The Dow pushed past 9000 yesterday to close at an eight-month high. This was just two days after notching a seventh consecutive winning session for only the fourth time in the last 20 years. What does it all mean? Truly, I haven't the slightest clue. If I did, I'd find a way to market that kind of clairvoyance for a seven-figure salary on Wall Street and pool half my earnings into daily sports betting. Instead, as a mere blogger, all I have is analysis. So let's ask: Should investors prepare themselves for a 5-digit Dow?

Almost everybody I can find seems to say: Don't expect the rally to continue in the short-term.  Indeed today, the markets have taken a hit with Microsoft announcing its second down quarter in a row. Here's short survey of analysts' advise advice:

"If you're long-term and looking for a time to enter the market, certainly the opportunities are very, very good right now. Provided you can accommodate some likely continued volatility, I think you'll do quite well in the long run." - Robert Zagunis, Jensen Investment Management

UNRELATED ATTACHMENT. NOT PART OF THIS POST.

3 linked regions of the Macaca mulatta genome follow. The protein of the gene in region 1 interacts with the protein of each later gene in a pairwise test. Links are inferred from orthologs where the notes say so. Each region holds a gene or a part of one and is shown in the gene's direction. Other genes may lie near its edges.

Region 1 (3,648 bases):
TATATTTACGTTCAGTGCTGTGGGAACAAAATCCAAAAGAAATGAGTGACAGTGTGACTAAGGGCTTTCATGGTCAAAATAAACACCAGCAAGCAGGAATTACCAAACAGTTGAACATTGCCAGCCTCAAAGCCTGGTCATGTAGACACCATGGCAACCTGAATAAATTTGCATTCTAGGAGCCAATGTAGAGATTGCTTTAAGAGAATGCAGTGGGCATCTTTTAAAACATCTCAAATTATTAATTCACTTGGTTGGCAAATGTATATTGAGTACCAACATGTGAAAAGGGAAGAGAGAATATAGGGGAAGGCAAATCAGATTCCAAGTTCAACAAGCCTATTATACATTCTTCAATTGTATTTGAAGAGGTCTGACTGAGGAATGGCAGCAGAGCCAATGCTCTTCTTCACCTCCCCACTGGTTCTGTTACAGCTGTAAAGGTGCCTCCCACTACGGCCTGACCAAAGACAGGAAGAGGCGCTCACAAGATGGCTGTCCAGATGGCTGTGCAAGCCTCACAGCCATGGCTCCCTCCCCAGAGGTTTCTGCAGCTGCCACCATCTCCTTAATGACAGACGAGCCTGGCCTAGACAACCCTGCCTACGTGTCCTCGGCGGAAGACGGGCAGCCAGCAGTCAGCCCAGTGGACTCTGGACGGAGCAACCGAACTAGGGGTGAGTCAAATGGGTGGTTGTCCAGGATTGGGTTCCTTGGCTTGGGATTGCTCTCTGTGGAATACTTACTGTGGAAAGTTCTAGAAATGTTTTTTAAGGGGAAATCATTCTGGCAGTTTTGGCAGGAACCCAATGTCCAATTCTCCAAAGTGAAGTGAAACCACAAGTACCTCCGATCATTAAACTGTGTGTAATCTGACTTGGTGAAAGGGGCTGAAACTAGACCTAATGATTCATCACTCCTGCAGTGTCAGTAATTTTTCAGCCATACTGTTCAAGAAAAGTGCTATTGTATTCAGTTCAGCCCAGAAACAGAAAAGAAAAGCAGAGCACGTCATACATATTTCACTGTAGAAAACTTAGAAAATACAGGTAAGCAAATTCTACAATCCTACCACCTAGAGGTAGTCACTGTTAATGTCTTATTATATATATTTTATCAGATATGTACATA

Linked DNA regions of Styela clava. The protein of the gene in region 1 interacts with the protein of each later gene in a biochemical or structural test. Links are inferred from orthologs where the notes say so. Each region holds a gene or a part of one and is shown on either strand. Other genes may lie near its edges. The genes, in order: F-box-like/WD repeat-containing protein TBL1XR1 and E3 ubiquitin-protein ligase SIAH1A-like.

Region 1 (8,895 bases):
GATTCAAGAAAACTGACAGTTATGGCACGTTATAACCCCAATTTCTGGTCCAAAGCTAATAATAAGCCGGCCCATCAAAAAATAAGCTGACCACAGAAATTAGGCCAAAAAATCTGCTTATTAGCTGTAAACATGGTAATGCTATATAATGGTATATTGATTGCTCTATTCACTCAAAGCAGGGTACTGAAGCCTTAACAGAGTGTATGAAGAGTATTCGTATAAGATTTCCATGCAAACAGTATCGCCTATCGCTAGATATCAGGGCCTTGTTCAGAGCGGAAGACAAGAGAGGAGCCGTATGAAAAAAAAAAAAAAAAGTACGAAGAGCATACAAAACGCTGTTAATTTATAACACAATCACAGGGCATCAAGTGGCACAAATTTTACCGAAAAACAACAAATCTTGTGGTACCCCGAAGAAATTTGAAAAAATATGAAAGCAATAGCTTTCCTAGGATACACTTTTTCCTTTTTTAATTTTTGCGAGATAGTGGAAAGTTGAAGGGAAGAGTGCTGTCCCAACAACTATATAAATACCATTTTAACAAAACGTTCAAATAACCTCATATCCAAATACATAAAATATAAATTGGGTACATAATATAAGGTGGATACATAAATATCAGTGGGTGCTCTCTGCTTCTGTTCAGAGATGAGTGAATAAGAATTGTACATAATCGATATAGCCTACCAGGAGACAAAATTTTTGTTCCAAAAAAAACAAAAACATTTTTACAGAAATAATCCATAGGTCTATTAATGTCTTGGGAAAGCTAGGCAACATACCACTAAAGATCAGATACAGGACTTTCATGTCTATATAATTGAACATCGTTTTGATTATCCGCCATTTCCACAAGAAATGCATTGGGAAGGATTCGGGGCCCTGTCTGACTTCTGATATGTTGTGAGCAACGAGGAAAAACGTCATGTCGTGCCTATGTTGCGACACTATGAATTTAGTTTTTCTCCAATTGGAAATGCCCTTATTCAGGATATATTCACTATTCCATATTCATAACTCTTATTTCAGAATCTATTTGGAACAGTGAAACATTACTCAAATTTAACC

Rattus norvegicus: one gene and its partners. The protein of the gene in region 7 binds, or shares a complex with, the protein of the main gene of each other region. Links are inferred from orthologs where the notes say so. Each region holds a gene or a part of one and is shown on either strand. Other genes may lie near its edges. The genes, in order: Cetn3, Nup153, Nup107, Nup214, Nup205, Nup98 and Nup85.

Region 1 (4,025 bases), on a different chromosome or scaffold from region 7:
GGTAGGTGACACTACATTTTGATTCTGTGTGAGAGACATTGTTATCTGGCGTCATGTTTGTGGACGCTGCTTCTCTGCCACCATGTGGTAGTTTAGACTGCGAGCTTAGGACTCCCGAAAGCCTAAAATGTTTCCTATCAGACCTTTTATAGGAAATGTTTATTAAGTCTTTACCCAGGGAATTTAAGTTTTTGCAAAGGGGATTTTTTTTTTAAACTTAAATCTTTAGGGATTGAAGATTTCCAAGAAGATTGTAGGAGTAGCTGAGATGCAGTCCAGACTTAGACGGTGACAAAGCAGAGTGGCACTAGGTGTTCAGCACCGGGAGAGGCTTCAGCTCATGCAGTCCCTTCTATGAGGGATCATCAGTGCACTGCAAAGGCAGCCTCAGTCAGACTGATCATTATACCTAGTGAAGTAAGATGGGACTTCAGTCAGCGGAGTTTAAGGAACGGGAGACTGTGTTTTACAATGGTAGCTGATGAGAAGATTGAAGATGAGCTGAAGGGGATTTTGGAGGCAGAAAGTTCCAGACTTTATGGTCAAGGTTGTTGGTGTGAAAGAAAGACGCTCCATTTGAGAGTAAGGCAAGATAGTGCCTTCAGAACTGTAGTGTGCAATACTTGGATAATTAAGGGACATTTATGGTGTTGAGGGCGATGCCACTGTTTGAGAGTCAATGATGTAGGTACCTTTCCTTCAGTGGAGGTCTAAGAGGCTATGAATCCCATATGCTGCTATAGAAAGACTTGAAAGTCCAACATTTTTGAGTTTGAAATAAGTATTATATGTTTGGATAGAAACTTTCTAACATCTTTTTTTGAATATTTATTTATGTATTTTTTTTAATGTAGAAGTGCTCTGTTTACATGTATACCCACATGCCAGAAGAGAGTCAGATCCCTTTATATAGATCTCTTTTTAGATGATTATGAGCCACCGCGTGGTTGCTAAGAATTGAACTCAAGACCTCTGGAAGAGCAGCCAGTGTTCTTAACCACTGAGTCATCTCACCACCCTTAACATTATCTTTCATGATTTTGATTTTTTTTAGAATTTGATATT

"The stock market is proving again that its movements don't always make sense. On July 23 the Dow Jones industrial average bounced back above 9,000 for the first time since January--on a day when Wall Street learned that more than 500,000 Americans filed for jobless claims last week." - Ben Steverman, BusinessWeek

(About Nasdaq) "Although the U.S. equity market has had an impressive run since the July 7th lows, what many investors might find less-than-reassuring is how narrow the advance has been. In the Nasdaq-100 index, for example, one stock, Apple, accounts for nearly one-fifth of the 11-percent gain. It has also pulled much more than its already hefty weight in the index. Otherwise, just nine stocks are responsible for more than half the move in the technology-laden bellwether." - Barry Ritholtz

"The last time that there were as many bulls in newsletter land as there are now was -- you guessed it -- the last time the Dow was above 9,000, in early January. That unfortunately means that the stock market's rally can no longer count on receiving much continuing support from the sentiment data" - Mark Hulbert, MarketWatch